COVID-19 spring semester edition
Abby Epstein – Managing Editor
Unpredictable and uncertainty are two words to describe this school year. The university continues to make ever-evolving decisions concerning COVID-19.
Residential students are receiving COVID-19 tests weekly and are no longer allowed to have guests over from other residence halls. Commuter students are also being tested more frequently.
“We didn’t make up our rules, the Department of Public Health gave us the guidelines that we are following,” said Tracy Tyree vice president of student affairs. “I think all of the protocols are really important, reflecting what we anticipated which is that it’s [COVID-19] transmitting at a higher rate.”
The four Connecticut universities follow the same guidelines provided by the Department of Public Health after reviewing and discussing with each university system office.
One suggestion was to test as many students as possible and “testing residential students was kinda not questioned,” said Tyree.
According to Tyree that the talk was starting in the spring semester, as if picking up where the University left off at Thanksgiving break. According to Tyree, few faculty and staff members thought campus would stay open until Thanksgiving.
“I will tell you candidly I know many people, faculty and staff who not literally placed bets but figuratively bet that we never would never make it to Thanksgiving,” said Tyree. “So, in that way, I think for many we did a lot better than we anticipated because it felt like it was going to be hard to manage.”
Faculty and staff were not the only ones who did not think the semester would last until Thanksgiving break. Students were also skeptical about starting the semester out, not knowing how long it would be before they were sent home.
“Last semester, I didn’t expect our school to handle COVID-19 so well. I figured I’d be home a couple of months into the semester and before Thanksgiving,” said chemistry major Harrison Stoffel, a senior.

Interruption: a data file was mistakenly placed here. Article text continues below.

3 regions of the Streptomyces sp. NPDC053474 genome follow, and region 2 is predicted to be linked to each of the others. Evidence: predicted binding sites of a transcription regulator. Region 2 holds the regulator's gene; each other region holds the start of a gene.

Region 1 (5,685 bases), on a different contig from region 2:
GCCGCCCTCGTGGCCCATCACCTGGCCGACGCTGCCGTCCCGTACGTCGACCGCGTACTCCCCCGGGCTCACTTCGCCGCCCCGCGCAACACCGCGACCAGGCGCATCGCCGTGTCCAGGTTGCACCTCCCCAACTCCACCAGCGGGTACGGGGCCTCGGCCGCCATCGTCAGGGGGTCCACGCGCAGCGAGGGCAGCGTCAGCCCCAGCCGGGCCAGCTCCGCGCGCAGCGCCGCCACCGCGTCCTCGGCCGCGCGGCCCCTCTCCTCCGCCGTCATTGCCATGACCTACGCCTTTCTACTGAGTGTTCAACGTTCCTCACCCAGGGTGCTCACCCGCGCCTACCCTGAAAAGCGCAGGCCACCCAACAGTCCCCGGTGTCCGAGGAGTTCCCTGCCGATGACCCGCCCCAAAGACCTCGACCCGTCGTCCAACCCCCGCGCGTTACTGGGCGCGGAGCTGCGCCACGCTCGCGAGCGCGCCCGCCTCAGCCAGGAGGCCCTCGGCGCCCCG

Business management major Kevin Landrigan, a senior, also did not think the semester would last until Thanksgiving. He and Stoffel were both surprised at how well the school handled COVID-19.
“It was definitely a nice surprise to see all the work that was done to keep Southern an enjoyable yet safe campus during a pandemic,” said Landrigan.
Returning to campus this spring, all students still need to stay aware and continue to follow all the protocols that were put in place last semester.
“We will need to be careful in terms of our masking, our contact, our cleanliness, all of those things we’ve been paying attention too, we need to up that,” said Tyree.
Tyree said the guidelines could be subject to change this March or April depending on what the Department of Public Health recommends.
“We will continue to be cautious. Right now, the guidance takes us through the end of February in terms of limited interactions,” said Tyree.
The state has been asking colleges and universities to be the locations of testing sites. Southern wants to make sure they are doing everything to make the students, faculty and staff feel safe. Which is one reason they did not offer any space on campus to be used as a COVID-19 testing location.
Another reason is that the testing requirements for an area being on campus cannot include a carpet room. There is a certain ventilation standard, and there must be an entrance and an exit, you cannot have one pathway.
“We don’t really have many spaces that meet those requirements,” said Tyree, “but again, bringing community members into our buildings or into our spaces when we’re on campus feels like it would be hard to our campus community with their sense of comfort and safety.”
“COVID-19 burnout” is a term Tyree used to describe how she understands people are getting tired given the circumstances. She said she wants people to remember there is a light at the end of the tunnel but that will only happen in a healthy and positive way.
“I would like to acknowledge to our campus community that this is difficult” said Tyree. “I know people are getting tired of this and I would just really ask that people hold tight because the better we can do in the next few months, the sooner we get to the other side of this in some way.”